Commerce architecture is more important now than ever before | Acro Commerce
Mike Hubbard


Mike Hubbard

, Front End Lead, Developer

Posted in Digital Commerce, Software & Development

April 29, 2019

Commerce architecture is more important now than ever before

Internet Retailer, an ecommerce research company, released a data-driven report of the current ecommerce vendor landscape. This report, titled  2019 Leading Vendors to the Top 1000 Retailers Report, surveyed ecommerce executives to gain insight on trends relating to using vendor vs. in-house solutions for various technology needs. The report covers ecommerce platforms, email marketing, online advertising, payment processing, personalization, cloud services, analytics, and much more.

Some of the highlights from this research include:

  • 66% of retailers opted to use a vendor when implementing new technology rather than build it in-house in 2019, up 51% in 2018.
  • 65% of retailers say they turn to vendors because they don't have the in-house expertise to build e-commerce technology.
  • 49% of retailers say their ecommerce platform is their top budgeted priority over the next year.

While the research reveals who the top vendors are for each segment analyzed, another big takeaway from this report is that an online retailer's commerce architecture is now more critical than ever before.

66% of retailers opted to use a vendor rather than build in-house

This percentage, up 14% from the previous year, is a massive indicator of the importance of the right commerce architecture.

To quickly recap what commerce architecture is, it's the entire ecosystem of software that a business uses to run its digital operations and how they work together. This includes any ecommerce platform, ERP's, CRM's, OMS's, PIM's, marketing suites, analytics, reporting, etc. Different architecture types have different strengths and weaknesses, so it's essential to know which is best for your unique business.

The fact that most retailers are increasingly using third-party vendors for each component is important. For an online business to truly excel, all of these components need to work together and pass data between them efficiently. Without this, massive data bottlenecks will appear, affecting the business's bottom line as it grows because additional staff is needed to keep up with the data. I've outlined this in a couple of previous posts (here and here), but the bottom line is that scalability, not growth, is the only way forward for businesses trying to reach the next level. Scalability happens when a company grows but has automation is in place to handle the increase in data exchange. It's only achieved by understanding the commerce architecture best suited to the business and defining a working strategy around it.

Defining a strategy centred around commerce architecture helps businesses navigate the world of third-party vendors. By knowing the architecture and how it applies to the company, business operators will know which components must integrate with their ecommerce platform (or other platforms) vs. one that doesn't need to. If a business is not building the component in-house, it's now more important than ever that the vendor-supplied component meets the requirements of the commerce architecture.

65% of retailers say they turn to vendors because they don't have the expertise to build e-commerce technology in-house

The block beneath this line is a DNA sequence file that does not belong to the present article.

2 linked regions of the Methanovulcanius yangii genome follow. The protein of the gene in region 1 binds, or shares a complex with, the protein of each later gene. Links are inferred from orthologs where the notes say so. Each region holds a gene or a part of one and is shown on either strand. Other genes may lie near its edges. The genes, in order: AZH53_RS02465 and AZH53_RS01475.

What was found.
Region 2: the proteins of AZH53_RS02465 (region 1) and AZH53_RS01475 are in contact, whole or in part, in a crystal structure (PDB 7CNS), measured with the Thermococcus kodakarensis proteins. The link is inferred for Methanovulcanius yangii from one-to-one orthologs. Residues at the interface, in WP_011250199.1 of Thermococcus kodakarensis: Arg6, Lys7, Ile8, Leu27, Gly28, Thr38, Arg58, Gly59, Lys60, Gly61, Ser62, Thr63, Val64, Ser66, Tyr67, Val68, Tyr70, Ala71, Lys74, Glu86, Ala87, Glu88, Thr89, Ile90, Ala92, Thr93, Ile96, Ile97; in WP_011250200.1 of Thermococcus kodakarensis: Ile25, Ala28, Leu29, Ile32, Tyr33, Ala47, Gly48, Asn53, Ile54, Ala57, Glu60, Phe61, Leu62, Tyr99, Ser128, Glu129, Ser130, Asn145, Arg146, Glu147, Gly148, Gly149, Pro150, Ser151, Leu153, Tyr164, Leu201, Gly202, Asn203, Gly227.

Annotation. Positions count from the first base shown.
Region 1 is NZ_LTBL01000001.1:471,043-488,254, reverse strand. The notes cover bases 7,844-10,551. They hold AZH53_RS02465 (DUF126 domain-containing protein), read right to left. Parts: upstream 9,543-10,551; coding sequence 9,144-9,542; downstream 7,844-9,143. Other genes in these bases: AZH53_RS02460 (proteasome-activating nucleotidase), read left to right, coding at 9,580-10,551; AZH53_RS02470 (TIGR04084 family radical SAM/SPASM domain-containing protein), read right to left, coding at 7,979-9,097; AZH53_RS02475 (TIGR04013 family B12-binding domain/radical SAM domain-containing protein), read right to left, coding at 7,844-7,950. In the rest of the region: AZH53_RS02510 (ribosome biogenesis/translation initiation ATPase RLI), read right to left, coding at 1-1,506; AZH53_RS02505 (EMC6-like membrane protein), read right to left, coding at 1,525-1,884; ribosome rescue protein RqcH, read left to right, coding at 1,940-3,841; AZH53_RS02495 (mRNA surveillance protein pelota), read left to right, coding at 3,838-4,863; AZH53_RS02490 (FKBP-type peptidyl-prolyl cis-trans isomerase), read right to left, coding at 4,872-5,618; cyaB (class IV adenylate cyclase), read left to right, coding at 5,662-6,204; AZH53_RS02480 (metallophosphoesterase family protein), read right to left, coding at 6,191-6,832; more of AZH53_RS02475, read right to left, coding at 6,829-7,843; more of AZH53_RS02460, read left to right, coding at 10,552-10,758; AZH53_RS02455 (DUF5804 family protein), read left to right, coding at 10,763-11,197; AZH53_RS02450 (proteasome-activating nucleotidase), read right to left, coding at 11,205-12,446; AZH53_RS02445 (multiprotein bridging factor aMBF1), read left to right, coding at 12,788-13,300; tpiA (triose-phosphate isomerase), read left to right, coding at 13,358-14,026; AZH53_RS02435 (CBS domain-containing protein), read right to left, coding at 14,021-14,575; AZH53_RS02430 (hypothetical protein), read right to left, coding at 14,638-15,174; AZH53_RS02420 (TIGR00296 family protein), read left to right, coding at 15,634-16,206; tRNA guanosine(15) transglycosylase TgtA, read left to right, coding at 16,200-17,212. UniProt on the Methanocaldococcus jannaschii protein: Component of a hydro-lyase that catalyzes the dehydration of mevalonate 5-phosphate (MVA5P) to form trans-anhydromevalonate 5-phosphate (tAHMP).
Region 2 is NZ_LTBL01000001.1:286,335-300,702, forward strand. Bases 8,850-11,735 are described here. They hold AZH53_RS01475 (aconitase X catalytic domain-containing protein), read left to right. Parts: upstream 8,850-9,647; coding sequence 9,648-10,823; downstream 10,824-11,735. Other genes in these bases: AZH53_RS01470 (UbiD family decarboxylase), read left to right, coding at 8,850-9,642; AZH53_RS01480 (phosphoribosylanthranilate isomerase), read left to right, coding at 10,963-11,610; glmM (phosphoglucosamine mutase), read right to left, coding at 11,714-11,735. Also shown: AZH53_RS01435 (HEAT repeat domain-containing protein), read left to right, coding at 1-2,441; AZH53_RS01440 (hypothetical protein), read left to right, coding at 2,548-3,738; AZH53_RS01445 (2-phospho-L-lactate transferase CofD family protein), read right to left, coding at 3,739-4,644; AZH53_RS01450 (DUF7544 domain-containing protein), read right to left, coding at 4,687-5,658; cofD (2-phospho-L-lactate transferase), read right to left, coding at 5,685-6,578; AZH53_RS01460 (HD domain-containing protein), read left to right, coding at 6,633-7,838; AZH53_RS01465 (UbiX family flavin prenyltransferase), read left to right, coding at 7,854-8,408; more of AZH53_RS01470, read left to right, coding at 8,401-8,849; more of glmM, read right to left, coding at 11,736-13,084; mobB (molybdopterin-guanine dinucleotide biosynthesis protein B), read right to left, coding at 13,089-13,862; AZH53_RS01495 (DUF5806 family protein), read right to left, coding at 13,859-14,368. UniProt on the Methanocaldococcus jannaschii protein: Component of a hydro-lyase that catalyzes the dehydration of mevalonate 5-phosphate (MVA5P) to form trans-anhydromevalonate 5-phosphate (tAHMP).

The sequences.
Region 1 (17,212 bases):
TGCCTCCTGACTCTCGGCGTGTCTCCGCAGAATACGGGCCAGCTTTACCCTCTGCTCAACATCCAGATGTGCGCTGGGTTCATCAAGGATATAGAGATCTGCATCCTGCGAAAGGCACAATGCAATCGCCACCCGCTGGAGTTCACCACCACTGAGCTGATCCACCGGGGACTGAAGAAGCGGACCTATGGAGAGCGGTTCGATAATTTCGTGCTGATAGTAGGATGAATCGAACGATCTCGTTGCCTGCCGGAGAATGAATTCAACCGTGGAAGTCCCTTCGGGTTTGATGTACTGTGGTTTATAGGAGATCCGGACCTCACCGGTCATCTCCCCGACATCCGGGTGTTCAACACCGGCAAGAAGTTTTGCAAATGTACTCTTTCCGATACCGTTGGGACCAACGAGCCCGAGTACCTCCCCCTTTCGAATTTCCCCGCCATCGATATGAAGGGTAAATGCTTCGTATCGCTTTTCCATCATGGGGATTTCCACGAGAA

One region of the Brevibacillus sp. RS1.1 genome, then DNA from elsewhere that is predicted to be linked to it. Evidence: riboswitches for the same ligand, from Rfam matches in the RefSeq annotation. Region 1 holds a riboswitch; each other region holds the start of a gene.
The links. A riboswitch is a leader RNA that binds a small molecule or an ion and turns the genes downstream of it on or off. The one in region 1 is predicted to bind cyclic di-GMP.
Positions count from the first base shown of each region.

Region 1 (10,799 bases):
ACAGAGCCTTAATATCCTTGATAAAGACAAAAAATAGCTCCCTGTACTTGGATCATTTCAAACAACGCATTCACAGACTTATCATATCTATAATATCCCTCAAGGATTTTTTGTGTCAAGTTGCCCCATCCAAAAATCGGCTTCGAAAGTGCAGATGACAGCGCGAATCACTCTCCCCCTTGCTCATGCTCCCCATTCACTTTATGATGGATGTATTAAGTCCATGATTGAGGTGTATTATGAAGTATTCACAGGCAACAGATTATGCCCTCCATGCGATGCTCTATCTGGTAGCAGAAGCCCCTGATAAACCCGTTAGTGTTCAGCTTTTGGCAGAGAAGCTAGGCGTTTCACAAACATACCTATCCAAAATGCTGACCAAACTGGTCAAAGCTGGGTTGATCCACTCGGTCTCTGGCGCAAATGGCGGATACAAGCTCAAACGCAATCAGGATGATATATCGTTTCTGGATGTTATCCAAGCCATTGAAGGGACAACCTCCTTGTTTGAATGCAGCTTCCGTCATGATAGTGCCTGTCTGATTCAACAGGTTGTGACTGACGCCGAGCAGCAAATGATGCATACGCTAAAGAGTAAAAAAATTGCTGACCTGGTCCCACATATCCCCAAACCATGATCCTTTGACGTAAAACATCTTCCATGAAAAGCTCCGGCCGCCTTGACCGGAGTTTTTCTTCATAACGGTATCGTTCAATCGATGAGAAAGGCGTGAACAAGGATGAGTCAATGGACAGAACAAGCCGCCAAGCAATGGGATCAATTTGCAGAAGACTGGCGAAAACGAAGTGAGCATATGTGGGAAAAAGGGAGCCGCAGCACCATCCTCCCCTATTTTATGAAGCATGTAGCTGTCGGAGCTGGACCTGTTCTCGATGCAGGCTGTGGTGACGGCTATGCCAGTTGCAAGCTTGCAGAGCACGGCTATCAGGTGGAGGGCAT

This stat illuminates another indicator of the importance of defining a commerce architecture strategy. Most retailers simply don't have the in-house expertise to build the technology they need.

When a business is not in control of what the technology needs to do but is searching for solutions, their stuck comparing features and benefits while deciding which vendor or solution to use; while this may work for minor components, it's not the right way to go for the major components as you typically won't see any of the negative aspects searching this way. Instead, by knowing the business's commerce architecture and how the component should fit within it, companies will be better positioned to ask the right questions and find the best technology for the business.

If operators make the wrong choice, that's ok. One of the main concepts when thinking in terms of commerce architecture is that you can, and should, swap components from time to time as better solutions are found. This is one way that agile technology companies, including online retailers, stay on top of their competition.

49% of retailers say their ecommerce platform is their top budgeted priority over the next year

Nearly half of all respondent's surveys indicated that their ecommerce platform is the big-ticket item to invest in over the next year. Many retailers know that the customer experience they provide differentiates them within the marketplace, so it's no surprise that the ecommerce platform is a top priority.

Improving your commerce architecture makes your ecommerce platform better. Why? Automation and scalability. The more that an ecommerce platform talks to the other components within the architecture, the more streamlined and efficient operations will be. The business bottom line will benefit as sales increase because automation processes data between systems that would have otherwise been done manually by human staff.

Are you using the right architecture?

We recently created a couple of valuable tools for retailers to help them gain insight into their business.

Click to discover your ideal architecture with our analysis.

Complete our digital commerce assessment

My suggestion, run through each tool above to gain some valuable insight. Give it a try (and let us know what you think). They're quick and won't cost you a thing!